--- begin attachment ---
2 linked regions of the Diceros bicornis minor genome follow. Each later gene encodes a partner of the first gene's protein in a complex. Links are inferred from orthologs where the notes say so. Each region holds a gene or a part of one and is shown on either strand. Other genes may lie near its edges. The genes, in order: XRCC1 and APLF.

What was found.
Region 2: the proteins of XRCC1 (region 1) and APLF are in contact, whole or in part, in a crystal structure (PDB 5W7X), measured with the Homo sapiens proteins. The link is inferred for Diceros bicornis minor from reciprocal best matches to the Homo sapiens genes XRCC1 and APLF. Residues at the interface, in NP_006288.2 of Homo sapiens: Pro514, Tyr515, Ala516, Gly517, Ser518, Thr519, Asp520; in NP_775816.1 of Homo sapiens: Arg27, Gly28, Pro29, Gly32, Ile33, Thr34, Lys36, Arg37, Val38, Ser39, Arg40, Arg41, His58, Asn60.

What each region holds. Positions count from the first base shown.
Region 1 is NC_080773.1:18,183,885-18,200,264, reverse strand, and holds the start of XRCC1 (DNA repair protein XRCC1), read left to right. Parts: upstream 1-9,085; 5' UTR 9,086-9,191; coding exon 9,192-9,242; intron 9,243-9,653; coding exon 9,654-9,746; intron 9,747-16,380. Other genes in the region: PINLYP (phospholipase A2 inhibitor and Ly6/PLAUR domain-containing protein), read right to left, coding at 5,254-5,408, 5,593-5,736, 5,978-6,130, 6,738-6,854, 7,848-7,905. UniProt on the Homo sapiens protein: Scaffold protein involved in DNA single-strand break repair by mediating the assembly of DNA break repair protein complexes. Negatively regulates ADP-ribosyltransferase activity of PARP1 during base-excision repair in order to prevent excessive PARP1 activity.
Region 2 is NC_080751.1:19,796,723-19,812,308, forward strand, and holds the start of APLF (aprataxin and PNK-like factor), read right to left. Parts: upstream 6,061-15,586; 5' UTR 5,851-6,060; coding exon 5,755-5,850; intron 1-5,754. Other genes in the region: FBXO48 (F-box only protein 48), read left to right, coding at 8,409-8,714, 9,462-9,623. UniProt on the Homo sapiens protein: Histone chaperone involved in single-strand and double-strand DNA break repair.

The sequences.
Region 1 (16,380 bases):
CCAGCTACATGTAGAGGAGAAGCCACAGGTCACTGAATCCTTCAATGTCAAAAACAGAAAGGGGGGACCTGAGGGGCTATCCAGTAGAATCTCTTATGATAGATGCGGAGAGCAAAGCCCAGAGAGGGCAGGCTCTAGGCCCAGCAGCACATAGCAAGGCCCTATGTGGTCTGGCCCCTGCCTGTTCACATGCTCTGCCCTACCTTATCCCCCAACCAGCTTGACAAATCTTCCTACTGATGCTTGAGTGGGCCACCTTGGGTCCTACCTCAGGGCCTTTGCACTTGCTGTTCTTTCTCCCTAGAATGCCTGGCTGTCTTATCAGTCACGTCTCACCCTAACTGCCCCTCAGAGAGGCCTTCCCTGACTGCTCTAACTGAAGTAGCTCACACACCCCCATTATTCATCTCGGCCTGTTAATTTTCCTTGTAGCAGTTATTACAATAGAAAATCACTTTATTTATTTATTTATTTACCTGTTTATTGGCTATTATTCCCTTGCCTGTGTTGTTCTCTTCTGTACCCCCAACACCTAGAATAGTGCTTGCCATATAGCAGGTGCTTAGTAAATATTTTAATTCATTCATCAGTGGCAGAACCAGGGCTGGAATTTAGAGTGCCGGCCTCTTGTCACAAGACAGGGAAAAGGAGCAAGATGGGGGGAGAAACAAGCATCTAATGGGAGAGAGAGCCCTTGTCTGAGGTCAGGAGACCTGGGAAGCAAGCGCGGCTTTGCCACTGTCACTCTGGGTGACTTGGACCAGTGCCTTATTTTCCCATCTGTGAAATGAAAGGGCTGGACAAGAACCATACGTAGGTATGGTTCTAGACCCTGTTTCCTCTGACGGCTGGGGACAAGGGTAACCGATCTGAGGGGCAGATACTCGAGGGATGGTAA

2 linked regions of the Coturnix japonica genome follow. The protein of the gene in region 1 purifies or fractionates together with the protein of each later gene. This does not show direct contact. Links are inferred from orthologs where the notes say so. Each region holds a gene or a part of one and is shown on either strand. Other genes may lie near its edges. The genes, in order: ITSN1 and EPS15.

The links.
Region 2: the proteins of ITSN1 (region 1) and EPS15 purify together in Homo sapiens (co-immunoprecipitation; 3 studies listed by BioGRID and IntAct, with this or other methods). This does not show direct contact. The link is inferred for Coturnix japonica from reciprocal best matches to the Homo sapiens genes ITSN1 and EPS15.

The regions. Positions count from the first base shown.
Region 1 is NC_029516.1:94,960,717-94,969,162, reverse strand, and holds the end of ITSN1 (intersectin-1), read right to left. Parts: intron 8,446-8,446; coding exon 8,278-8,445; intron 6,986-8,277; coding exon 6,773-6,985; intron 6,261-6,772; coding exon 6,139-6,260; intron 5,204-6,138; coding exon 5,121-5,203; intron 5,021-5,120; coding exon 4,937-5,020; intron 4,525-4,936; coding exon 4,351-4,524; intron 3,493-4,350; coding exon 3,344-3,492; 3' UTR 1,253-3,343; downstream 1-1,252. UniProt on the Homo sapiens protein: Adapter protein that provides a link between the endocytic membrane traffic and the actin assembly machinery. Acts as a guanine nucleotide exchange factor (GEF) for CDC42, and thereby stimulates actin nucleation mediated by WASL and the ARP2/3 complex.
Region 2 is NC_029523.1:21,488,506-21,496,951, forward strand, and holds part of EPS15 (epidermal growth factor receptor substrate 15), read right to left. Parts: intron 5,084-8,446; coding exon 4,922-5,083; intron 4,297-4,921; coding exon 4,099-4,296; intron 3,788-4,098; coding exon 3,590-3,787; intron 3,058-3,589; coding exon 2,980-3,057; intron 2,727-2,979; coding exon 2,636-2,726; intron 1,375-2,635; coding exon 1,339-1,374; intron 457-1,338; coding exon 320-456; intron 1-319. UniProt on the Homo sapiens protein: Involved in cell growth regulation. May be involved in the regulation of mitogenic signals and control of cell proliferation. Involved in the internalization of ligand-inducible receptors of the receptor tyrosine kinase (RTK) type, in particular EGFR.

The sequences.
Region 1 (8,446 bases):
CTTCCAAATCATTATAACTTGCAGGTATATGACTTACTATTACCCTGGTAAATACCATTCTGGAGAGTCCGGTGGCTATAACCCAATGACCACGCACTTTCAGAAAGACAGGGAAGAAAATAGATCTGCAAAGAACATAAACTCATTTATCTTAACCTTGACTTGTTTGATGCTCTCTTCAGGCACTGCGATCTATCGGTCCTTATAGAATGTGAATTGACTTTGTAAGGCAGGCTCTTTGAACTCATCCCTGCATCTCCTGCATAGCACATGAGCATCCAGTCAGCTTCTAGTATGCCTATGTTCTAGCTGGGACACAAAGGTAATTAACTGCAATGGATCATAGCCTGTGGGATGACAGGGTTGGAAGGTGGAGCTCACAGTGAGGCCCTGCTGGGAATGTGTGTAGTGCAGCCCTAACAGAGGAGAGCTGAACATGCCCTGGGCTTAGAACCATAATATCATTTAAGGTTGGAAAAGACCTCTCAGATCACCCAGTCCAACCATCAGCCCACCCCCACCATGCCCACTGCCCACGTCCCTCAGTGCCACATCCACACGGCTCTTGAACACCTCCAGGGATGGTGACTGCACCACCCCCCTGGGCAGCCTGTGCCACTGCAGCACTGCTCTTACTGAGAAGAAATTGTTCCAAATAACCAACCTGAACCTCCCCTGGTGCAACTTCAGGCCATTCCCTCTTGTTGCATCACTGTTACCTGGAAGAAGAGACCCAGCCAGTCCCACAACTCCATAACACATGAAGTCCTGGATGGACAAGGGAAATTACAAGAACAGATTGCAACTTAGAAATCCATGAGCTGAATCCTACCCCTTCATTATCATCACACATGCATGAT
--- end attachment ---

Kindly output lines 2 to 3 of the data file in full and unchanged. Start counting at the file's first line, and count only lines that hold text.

What was found.
Region 2: the proteins of XRCC1 (region 1) and APLF are in contact, whole or in part, in a crystal structure (PDB 5W7X), measured with the Homo sapiens proteins. The link is inferred for Diceros bicornis minor from reciprocal best matches to the Homo sapiens genes XRCC1 and APLF. Residues at the interface, in NP_006288.2 of Homo sapiens: Pro514, Tyr515, Ala516, Gly517, Ser518, Thr519, Asp520; in NP_775816.1 of Homo sapiens: Arg27, Gly28, Pro29, Gly32, Ile33, Thr34, Lys36, Arg37, Val38, Ser39, Arg40, Arg41, His58, Asn60.